2016: The year of living dangerously

A trader works on the floor of the New York Stock Exchange.
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A trader works on the floor of the New York Stock Exchange.

2016 may be the year of living dangerously, at least as far as investors are concerned.

As we close out 2015, a host of potential negatives are making themselves known. And while the stock market often climbs "a wall of worry," that adage refers to an environment in which the worries are phantom issues, not serious threats.

Take for instance the market maxims, "Don't fight the Fed" and "Don't fight the tape." Those are not insignificant concerns at this juncture in the recover and bull market. Ignoring these tried and true warnings is done so only at one's peril.

If we assume that economists are correct (though they often aren't) and the Federal Reserve raises rates four times next year, in addition to an unexpected rate hike this week, monetary policy will be less friendly for stocks than at any time since 2007.

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The implications have already begun to play out in the financial markets, whether through a mini-crash in high-yield debt, or in the subsequent failure of a prominent high-yield mutual fund.

Or, in emerging market debt, equity and currency markets, where a strengthening dollar is wreaking havoc … money is fleeing those vulnerable sectors and looking for safer shores on which to land, primarily in the U.S.

Global manufacturing is in recession, including here in the U.S., where that strengthening U.S. dollar has made our exports more expensive overseas and multi-national profits less plentiful than anytime since the recovery began in mid-2009.

Additionally, the market's technical condition has deteriorated significantly. The Advance/Decline Line, which measures the number of stocks going up versus the number of stocks going down on a daily basis, has turned negative, even as stocks rebounded in recent weeks. Market technicians call that a "negative divergence," which augurs poorly for the stock market's on-going performance.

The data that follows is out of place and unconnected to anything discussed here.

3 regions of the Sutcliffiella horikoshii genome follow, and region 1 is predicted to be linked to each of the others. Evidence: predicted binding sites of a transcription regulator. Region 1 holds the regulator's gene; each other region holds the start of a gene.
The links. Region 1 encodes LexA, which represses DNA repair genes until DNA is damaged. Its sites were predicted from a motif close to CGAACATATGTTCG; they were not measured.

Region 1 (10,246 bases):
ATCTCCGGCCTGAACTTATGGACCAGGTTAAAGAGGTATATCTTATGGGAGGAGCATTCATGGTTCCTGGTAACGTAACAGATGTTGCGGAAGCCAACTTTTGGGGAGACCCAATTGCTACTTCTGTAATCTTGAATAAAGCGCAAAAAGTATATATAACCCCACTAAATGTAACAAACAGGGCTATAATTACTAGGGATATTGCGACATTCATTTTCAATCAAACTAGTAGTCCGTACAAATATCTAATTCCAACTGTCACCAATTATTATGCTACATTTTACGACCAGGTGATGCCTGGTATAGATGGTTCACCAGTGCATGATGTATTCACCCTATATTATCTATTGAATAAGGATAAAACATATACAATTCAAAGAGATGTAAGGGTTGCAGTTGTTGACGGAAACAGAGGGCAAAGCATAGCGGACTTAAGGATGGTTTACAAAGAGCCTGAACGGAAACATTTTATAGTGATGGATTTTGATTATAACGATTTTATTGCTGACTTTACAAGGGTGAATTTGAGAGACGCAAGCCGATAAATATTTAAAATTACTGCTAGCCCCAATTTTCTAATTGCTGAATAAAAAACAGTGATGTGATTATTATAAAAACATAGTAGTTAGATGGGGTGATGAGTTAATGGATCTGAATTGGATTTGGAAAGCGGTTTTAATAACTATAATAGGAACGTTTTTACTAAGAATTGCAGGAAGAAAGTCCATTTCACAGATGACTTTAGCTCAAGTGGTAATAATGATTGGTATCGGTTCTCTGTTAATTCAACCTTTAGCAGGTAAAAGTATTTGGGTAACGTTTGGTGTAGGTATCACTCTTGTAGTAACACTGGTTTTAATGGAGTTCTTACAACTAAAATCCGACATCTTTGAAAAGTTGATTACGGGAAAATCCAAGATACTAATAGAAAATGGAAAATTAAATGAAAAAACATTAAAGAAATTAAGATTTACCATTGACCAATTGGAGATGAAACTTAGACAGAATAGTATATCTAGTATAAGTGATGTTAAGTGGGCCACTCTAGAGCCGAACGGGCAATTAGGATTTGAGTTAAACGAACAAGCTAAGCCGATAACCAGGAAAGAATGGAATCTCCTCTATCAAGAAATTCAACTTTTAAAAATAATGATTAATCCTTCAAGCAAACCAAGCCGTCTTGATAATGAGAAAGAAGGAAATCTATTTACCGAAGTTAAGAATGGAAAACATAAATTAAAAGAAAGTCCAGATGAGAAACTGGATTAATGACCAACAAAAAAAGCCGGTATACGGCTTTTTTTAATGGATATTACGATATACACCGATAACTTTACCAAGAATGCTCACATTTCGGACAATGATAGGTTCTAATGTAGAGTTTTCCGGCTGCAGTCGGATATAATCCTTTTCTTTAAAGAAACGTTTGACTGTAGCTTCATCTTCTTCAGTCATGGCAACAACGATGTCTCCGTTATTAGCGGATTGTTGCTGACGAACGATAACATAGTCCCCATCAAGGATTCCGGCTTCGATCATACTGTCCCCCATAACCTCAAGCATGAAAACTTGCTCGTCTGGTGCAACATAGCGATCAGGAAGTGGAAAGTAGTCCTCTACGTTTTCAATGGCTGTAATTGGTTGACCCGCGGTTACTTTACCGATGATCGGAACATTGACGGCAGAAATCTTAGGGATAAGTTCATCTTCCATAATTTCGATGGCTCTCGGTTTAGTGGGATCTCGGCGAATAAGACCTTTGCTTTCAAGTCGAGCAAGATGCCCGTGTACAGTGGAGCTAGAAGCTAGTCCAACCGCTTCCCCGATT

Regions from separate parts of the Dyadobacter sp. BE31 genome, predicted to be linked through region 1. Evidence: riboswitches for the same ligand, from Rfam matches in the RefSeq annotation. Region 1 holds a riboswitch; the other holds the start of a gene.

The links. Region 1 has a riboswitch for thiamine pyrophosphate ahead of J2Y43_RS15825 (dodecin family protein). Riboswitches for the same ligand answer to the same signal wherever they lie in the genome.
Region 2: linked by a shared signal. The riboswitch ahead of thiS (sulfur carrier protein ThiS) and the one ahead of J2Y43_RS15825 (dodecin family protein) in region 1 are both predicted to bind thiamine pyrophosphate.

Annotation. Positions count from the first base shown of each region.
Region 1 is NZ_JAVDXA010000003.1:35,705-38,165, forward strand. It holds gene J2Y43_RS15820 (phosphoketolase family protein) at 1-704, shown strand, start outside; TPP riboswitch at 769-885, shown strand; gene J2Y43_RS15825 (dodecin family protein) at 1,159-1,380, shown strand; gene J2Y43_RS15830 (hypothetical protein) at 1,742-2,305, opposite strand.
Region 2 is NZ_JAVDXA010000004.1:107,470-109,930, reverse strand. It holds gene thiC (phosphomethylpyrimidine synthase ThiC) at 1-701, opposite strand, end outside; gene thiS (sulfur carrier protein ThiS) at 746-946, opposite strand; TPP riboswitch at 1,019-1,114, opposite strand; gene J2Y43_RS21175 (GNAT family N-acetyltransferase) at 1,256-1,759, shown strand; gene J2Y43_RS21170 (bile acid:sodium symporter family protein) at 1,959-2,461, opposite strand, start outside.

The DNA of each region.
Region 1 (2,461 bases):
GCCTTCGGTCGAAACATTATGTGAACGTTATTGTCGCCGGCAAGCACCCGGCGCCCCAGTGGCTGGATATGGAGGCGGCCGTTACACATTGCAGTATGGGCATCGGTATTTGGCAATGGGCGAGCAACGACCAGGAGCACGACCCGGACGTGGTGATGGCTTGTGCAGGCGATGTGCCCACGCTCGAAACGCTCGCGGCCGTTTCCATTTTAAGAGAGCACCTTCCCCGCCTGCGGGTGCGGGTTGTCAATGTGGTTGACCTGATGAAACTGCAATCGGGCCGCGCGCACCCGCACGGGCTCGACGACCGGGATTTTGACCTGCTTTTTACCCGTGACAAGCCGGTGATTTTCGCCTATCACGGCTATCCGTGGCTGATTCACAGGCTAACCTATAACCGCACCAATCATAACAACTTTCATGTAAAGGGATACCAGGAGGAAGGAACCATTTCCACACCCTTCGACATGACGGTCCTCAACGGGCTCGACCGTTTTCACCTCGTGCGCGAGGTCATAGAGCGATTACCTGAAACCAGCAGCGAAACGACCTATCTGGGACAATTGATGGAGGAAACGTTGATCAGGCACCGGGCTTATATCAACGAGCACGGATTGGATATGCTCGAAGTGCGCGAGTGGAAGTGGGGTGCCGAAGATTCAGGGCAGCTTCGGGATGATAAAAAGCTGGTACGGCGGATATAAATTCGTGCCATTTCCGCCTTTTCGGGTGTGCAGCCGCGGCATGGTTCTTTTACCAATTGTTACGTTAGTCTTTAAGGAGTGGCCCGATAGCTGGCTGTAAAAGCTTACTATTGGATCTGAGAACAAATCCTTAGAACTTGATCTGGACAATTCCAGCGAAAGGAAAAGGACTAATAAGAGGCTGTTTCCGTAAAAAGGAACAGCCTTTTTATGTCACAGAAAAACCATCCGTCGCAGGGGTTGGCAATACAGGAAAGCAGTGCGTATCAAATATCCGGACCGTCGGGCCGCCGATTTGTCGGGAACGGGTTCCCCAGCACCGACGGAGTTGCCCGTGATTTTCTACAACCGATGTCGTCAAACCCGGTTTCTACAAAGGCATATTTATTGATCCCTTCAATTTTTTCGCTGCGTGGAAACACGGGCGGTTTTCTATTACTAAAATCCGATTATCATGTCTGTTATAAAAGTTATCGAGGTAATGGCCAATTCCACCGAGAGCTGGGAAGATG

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The number of new 52-week lows has exploded again, as the number of new 52-week highs has dwindled to a handful.

The Dow Transportation Average, often a leading indicator of demand for delivered products, is down over 17%, year-to-date, diverging sharply from the path of the Dow Industrials, which are down just over 2%. The Transports, which typically benefit from falling fuel costs, are crashing with the price of crude. Such a pronounced divergence is often associated with a "Dow Theory Sell Signal," the oldest form of technical analysis that suggests that when industrial production and final demand are out of balance, the economy, and market, are headed for trouble.

The commodity crash, about which there has been much discussion, is both the cause and effect of a weakening global economy. Oil, at just under $36 per barrel, has plunged to the lowest level since February of 2009, at the depths of the Great Recession. Other industrial commodities, like Iron Ore, have fallen to historic lows, again, consistent with a weak global economy, especially in China, Japan, Russia, Brazil, Venezuela, Australia, Canada and France. Bankruptcies, restructurings and debt defaults are growing by the day in energy and resource-related industries, while countries that depend on resource revenues are struggling to make ends meet.

Geo-political risks are rising as terror concerns escalate, both at home and abroad. The U.S., Russia, France, the U.K., Iran, and, possibly, China are all launching military campaigns in an incredibly small theater which includes parts of Syria and Iraq. The proximity of superpowers with competing agendas raises the risk of miscalculation, misunderstanding and missed targets, factors that could lead to a broader and deeper conflict.

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Then there are the anecdotal signs associated with major market tops:

  • Global Merger and Acquisition activity reached a record high in 2015, topping $4 trillion.
  • The IPO market both peaked and sputtered this year, with some high-profile issues failing to hold their offering prices.
  • Residential real estate prices, and rents, in major cities hit new all-time highs, even as supply increases rapidly. (Indeed, 360 square foot micro-apartments in Manhattan, eerily similar to storage space-sized apartments in Tokyo in the late 1980s, are renting for between $2,500 and $3,000 per month!)
  • Prices for fine art are flirting with record highs.

Whether this phase of the recovery and bull market ends with a bang, or a whimper, only time will tell. But as we add the uncertainty associated with what arguably may be the most contentious presidential election cycle in modern memory, rising regulatory and legislative activism, it seems the risks outweigh the rewards in the world's equity markets. Safety may be the operative word in 2016 … a year in which we all have to live a little more dangerously.